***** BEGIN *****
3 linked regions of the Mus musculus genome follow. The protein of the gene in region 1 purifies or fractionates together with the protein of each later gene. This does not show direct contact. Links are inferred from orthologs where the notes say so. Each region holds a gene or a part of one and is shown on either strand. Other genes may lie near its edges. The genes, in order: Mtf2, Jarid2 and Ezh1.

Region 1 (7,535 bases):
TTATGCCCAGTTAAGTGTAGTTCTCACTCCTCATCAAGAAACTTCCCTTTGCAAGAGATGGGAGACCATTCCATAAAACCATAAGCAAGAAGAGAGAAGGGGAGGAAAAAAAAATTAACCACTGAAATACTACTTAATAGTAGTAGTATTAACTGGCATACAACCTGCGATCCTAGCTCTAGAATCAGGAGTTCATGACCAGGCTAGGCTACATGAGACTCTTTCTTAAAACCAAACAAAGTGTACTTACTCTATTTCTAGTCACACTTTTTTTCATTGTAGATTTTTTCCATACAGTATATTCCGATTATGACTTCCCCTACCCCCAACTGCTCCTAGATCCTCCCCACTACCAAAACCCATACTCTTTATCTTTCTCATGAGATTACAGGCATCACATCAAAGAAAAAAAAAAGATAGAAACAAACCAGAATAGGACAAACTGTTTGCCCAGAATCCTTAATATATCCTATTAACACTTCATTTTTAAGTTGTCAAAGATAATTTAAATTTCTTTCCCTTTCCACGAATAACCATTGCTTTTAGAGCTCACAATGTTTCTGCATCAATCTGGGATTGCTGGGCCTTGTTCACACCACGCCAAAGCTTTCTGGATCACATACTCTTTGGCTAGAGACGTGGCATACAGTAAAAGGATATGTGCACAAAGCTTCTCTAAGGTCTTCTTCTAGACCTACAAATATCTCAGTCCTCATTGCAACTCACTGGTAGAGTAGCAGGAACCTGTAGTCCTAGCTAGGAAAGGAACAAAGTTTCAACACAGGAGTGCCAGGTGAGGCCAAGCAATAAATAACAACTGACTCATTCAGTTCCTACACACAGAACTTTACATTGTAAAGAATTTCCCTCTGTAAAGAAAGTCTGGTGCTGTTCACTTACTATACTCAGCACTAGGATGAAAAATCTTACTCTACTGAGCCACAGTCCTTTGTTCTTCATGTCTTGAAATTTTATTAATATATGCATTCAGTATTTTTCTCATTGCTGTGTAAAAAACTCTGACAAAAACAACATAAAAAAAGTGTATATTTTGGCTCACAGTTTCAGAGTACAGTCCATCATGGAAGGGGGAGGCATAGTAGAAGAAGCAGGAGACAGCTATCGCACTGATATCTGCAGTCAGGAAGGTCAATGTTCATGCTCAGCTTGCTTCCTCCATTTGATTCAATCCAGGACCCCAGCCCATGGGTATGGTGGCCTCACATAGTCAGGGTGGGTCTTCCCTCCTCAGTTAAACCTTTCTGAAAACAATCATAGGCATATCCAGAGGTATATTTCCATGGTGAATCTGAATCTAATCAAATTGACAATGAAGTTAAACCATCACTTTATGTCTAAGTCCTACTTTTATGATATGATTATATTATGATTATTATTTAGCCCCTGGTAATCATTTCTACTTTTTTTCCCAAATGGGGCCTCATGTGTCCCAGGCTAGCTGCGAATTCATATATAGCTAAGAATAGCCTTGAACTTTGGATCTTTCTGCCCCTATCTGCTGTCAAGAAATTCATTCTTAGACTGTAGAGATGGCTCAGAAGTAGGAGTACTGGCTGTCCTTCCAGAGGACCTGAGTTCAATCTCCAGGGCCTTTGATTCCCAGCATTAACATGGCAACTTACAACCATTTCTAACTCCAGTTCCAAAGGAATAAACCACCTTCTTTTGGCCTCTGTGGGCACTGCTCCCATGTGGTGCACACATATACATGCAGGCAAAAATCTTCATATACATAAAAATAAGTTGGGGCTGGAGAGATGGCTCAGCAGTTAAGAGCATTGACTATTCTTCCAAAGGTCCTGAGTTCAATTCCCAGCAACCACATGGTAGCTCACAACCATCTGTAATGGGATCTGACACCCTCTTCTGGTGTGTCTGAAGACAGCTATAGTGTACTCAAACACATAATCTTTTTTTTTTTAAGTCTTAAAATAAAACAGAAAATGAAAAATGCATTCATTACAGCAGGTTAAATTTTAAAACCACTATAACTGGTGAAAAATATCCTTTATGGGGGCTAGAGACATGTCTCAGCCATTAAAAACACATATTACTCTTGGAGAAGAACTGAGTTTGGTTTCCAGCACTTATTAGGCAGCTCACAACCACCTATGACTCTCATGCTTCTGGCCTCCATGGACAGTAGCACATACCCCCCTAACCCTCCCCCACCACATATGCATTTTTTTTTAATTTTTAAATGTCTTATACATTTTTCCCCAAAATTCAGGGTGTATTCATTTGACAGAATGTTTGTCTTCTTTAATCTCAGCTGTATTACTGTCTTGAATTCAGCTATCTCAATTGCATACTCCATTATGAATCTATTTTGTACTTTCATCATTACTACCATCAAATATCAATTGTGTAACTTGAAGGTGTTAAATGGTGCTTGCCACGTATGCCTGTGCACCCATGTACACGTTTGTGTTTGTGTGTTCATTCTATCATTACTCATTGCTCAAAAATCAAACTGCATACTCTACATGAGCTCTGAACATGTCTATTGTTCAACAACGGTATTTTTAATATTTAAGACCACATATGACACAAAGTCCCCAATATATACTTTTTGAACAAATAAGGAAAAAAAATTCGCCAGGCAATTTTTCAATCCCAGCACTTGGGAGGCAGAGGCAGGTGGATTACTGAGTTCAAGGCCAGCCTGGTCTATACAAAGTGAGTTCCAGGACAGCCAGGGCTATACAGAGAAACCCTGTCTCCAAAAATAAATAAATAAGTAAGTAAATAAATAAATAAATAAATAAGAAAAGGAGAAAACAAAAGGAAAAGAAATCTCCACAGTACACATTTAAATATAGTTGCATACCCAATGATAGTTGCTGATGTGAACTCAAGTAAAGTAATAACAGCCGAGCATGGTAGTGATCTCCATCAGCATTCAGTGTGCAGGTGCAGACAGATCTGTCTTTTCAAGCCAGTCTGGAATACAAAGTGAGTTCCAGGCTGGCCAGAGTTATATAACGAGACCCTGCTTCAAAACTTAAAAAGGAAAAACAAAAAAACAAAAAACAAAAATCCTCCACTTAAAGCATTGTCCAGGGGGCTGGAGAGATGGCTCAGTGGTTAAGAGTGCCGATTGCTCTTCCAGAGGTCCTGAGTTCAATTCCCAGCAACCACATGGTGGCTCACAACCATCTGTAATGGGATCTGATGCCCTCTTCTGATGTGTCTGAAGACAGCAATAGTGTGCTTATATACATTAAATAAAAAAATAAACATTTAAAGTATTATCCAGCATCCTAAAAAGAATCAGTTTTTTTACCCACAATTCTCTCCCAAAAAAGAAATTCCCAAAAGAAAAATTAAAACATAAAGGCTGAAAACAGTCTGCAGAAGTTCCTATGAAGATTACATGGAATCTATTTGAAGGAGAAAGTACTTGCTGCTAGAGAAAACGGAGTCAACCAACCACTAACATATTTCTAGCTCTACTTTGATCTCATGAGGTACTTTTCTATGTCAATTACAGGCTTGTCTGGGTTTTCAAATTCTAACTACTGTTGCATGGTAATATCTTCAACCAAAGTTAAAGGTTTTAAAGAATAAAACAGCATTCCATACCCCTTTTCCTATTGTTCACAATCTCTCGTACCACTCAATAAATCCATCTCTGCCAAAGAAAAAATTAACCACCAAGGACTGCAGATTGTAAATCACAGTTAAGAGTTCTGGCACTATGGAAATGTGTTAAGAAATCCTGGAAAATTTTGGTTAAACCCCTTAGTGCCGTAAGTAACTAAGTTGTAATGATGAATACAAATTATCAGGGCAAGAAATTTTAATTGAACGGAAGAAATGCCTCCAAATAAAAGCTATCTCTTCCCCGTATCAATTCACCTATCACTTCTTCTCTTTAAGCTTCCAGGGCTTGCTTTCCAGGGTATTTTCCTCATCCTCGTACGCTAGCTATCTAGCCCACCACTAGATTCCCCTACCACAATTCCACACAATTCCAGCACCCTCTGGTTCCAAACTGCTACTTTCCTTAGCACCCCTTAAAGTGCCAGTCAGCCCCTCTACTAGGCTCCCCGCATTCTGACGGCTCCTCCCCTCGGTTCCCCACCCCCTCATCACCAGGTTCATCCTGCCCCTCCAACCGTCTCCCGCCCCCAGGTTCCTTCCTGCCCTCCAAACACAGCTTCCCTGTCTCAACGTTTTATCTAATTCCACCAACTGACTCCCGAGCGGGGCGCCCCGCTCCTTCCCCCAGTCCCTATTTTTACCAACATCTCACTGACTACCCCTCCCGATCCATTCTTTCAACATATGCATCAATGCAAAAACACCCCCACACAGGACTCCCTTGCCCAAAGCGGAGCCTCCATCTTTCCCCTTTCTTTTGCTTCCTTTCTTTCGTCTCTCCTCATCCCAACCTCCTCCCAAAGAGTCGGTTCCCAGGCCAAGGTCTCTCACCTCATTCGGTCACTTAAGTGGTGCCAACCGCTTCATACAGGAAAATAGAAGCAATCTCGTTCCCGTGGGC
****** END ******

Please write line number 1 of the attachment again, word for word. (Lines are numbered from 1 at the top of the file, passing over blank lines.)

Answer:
3 linked regions of the Mus musculus genome follow. The protein of the gene in region 1 purifies or fractionates together with the protein of each later gene. This does not show direct contact. Links are inferred from orthologs where the notes say so. Each region holds a gene or a part of one and is shown on either strand. Other genes may lie near its edges. The genes, in order: Mtf2, Jarid2 and Ezh1.